# Dependence of saturation current in photoelectric tube on the time taken by the electron to reach the opposite plate?

The kinetic energy of an electron in a photoelectric tube increases with increase in the applied voltage across the plates of the tube, thus the velocity of the electrons also increases. Accordingly the time taken by the electron to reach the opposite plate should be less and so the current in the external circuit should increase as $i=\frac{dp}{dt}$ and so current is inversely proportional to time.But this is not the case as the value of saturation current remains the same.Why is the value not depending on the time taken by the electron to reach the opposite plate?

• Vacuum or gas-filled? – Jon Custer Sep 18 '15 at 17:07
• Vacuum.But I would also like to know the difference in the result if the vacuum was replaces with air. – user2215860 Sep 18 '15 at 17:16
• Beyond saturation the tube generates a constant amount of charge per photon. Why would the total current increase if the charge doesn't? At most the waveform generated gets a little faster, which makes the peak current increase. Are you measuring the time resolved pulses or just the average current? The average can't change because the charge is always the same. – CuriousOne Sep 18 '15 at 17:26
• I am measuring the average current.Although the number of charge does not increase but the speed of the electron increases so the rate of flow of electrons should also increase and as current is the rate if flow of charge so the current should increase – user2215860 Sep 18 '15 at 17:31
• Yep, that increases the peak current, but not the average. You are not measuring the peak and the average stays the same. Get yourself a really fast oscilloscope and look at the individual pulses. – CuriousOne Sep 18 '15 at 17:37

The current in any circuit is given by i= dq/dt. q being the charge of the carriers not dp/dt. Increasing the voltage will only increase the kinetic energy of the electrons coming out but not the current because the number of electrons available is the same(unless you are varying the intensity of the light which is creating the effect).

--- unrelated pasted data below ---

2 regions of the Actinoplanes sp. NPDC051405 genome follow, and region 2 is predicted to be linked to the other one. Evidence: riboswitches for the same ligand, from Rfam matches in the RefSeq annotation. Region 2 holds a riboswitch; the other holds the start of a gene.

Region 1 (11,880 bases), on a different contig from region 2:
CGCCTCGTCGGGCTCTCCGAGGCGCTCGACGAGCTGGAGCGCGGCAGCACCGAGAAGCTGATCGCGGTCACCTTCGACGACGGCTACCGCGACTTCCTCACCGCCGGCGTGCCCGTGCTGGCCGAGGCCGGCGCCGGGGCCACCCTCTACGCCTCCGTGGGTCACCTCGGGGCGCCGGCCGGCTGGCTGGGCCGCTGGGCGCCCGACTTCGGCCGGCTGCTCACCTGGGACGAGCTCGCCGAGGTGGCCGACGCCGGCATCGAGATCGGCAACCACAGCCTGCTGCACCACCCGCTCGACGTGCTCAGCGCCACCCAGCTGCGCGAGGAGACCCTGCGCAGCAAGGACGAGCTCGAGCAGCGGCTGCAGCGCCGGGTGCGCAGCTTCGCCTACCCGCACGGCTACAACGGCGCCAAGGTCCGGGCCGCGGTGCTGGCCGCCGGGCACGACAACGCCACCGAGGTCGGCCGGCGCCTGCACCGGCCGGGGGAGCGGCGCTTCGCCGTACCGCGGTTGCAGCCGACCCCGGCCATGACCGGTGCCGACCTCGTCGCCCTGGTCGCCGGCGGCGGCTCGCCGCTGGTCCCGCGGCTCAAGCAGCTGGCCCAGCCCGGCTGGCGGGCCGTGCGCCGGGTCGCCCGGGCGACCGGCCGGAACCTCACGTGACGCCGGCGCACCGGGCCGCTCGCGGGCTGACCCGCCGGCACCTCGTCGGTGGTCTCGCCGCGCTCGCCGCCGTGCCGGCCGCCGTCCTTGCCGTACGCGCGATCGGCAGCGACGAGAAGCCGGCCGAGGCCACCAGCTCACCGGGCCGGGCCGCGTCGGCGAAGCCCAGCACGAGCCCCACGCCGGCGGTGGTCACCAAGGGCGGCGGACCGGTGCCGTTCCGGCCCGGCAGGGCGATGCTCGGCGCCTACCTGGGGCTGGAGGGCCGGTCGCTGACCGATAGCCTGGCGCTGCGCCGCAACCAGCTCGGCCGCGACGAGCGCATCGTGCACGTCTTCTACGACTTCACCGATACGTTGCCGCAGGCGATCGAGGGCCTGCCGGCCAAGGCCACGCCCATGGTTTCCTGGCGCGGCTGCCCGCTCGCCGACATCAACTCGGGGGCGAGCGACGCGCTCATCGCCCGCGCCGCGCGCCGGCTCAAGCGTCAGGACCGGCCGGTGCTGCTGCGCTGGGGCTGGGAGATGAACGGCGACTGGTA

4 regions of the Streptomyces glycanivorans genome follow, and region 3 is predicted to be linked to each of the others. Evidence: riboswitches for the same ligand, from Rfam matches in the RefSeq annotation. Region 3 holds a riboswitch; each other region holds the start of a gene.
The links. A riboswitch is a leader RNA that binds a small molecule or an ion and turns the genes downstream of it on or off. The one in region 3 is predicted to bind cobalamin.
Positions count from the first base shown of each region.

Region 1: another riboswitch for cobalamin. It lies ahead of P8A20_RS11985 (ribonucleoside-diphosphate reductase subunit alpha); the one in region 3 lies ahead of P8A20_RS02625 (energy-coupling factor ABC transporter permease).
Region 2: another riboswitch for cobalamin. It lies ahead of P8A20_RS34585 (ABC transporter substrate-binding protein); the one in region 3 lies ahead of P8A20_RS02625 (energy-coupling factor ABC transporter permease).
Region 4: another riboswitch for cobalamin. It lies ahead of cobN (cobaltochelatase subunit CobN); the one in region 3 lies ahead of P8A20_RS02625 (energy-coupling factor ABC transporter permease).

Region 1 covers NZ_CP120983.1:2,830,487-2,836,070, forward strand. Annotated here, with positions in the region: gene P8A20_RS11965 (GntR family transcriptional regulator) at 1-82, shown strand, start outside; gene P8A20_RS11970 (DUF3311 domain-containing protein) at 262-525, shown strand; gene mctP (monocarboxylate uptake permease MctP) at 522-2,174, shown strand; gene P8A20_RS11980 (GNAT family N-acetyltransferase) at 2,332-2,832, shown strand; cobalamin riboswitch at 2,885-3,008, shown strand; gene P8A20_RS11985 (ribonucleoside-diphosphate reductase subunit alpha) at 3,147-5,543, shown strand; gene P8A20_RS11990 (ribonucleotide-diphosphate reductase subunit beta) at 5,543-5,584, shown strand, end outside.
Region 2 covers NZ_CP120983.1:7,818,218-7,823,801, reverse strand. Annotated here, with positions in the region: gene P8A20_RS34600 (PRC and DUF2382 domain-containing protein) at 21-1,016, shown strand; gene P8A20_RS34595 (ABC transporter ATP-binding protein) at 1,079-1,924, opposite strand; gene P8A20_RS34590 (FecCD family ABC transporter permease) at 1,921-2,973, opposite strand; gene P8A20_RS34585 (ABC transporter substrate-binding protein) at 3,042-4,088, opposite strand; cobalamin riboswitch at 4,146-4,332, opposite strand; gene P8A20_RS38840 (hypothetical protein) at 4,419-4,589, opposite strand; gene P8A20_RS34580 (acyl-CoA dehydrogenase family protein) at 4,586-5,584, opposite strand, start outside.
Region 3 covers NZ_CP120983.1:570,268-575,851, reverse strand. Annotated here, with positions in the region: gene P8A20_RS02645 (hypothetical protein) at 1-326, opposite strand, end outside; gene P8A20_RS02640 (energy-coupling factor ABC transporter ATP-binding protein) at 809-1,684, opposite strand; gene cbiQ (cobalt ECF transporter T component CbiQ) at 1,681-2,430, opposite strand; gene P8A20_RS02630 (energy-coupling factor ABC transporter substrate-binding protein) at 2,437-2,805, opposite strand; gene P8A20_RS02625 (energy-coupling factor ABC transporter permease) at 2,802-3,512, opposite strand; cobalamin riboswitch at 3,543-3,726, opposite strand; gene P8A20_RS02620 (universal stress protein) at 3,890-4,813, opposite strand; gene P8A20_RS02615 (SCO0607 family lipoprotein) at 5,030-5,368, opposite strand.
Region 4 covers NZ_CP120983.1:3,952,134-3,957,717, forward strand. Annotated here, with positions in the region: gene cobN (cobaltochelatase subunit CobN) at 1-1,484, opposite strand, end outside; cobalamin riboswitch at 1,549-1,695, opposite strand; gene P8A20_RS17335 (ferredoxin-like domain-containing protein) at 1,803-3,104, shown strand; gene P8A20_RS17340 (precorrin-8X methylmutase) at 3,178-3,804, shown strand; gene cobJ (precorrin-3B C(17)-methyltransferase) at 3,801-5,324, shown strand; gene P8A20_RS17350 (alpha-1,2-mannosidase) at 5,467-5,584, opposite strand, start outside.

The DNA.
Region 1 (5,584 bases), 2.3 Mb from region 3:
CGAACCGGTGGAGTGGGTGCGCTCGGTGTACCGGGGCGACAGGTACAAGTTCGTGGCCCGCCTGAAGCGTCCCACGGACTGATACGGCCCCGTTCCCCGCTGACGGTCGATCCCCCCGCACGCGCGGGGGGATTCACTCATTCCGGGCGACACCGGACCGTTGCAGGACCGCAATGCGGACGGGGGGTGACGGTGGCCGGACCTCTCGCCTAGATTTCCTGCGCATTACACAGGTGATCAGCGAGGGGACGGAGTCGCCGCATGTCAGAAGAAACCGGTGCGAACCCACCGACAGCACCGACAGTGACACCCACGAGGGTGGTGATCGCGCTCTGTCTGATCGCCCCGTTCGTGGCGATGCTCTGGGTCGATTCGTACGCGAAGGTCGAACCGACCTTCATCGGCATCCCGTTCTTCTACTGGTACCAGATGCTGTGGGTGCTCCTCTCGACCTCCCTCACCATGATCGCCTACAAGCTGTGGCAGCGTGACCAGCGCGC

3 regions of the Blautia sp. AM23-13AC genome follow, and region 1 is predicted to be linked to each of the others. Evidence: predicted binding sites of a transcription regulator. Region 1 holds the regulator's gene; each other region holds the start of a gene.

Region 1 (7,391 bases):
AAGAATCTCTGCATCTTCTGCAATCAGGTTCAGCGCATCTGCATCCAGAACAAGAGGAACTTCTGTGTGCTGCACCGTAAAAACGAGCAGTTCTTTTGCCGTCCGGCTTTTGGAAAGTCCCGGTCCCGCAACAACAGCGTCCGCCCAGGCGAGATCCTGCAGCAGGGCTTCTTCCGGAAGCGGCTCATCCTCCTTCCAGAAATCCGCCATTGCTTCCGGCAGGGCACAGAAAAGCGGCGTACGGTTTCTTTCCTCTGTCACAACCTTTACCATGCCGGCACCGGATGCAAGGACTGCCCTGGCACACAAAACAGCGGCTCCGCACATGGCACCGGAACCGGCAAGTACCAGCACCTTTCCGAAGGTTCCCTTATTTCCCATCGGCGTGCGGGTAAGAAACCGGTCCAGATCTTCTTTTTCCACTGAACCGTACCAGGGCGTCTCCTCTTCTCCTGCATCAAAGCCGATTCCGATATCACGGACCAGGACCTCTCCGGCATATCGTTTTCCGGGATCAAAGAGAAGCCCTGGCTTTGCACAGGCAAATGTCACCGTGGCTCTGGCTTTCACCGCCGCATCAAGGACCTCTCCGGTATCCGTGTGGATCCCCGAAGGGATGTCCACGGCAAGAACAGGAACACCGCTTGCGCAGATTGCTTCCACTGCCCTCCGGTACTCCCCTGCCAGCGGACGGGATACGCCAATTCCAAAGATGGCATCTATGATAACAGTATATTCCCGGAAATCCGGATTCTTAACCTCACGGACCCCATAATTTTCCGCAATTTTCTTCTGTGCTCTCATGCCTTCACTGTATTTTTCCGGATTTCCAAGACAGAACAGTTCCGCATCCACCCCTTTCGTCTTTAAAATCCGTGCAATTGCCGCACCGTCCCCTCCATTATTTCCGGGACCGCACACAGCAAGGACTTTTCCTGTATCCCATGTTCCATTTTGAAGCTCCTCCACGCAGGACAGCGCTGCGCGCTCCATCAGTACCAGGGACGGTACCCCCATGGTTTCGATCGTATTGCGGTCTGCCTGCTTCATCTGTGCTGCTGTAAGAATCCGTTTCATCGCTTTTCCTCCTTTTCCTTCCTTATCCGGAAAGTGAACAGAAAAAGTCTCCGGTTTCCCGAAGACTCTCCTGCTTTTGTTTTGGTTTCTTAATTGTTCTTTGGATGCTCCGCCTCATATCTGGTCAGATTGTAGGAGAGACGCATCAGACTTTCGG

But if their is air, it should resist the electron flow a little. Hence you might see a voltage dependence. But that possibly wouldn't be ohmic.

• Current depends on charge as well as time.Although the charge remains the same but the time taken by the electrons to flow decreases so the rate of flow of electrons should increase thereby increasing the current. – user2215860 Sep 18 '15 at 17:37
• Please tell me where i am getting it wrong. – user2215860 Sep 18 '15 at 17:37
• Yes it depends on time. But please understand that the travelling time is not important. The question is "How much charge is reaching anode per unit TIME?" Got it? – Ari Sep 18 '15 at 17:39
• Lets take an example suppose 10 electrons are emmited from emitter plate and they reach the anode in 5 secs so the current will be 10/5=2 and let another setup emit 10 electrons which take 10 secs to reach the anode, the average current will be then 10/10=1.So how is it the same? – user2215860 Sep 18 '15 at 17:43
• No. If 10 electrons are emitted and they reach the anode at the same time the current would be a sharp spike and then zero. It has nothing to do with time of flight. it's same in both cases. – Ari Sep 18 '15 at 17:52

The saturation current is the same because the RATE of charge flow per unit time is the same. Shorter time, smaller charge flow. The charge is not fixed. The amount of photoelectrons emitted is maxed. So all that are emitted are being collected

The rate determining step is not the time taken by the electrons to reach the opposite plate. What I mean is, the electrons that are emitted reach the opposite plate almost instantaneously. Assuming constant electric field between plates $$E$$ and charge of electron $$e$$ and mass $$m$$ and distance between plates $$x$$. Time $$t$$ taken to reach the opposite plates for an electron starting from rest is $$T=\frac{\sqrt {2xm}}{\sqrt{eE}}$$ The $$m/e$$ ratio for electrons is so small that we can assume $$T=0$$. Thus even if the $$E$$ field is increased ,after a certain limit, the effect would be negligible. The crucial step that determines the current is the number of electrons that are emitted which is solely dependent on intensity of light.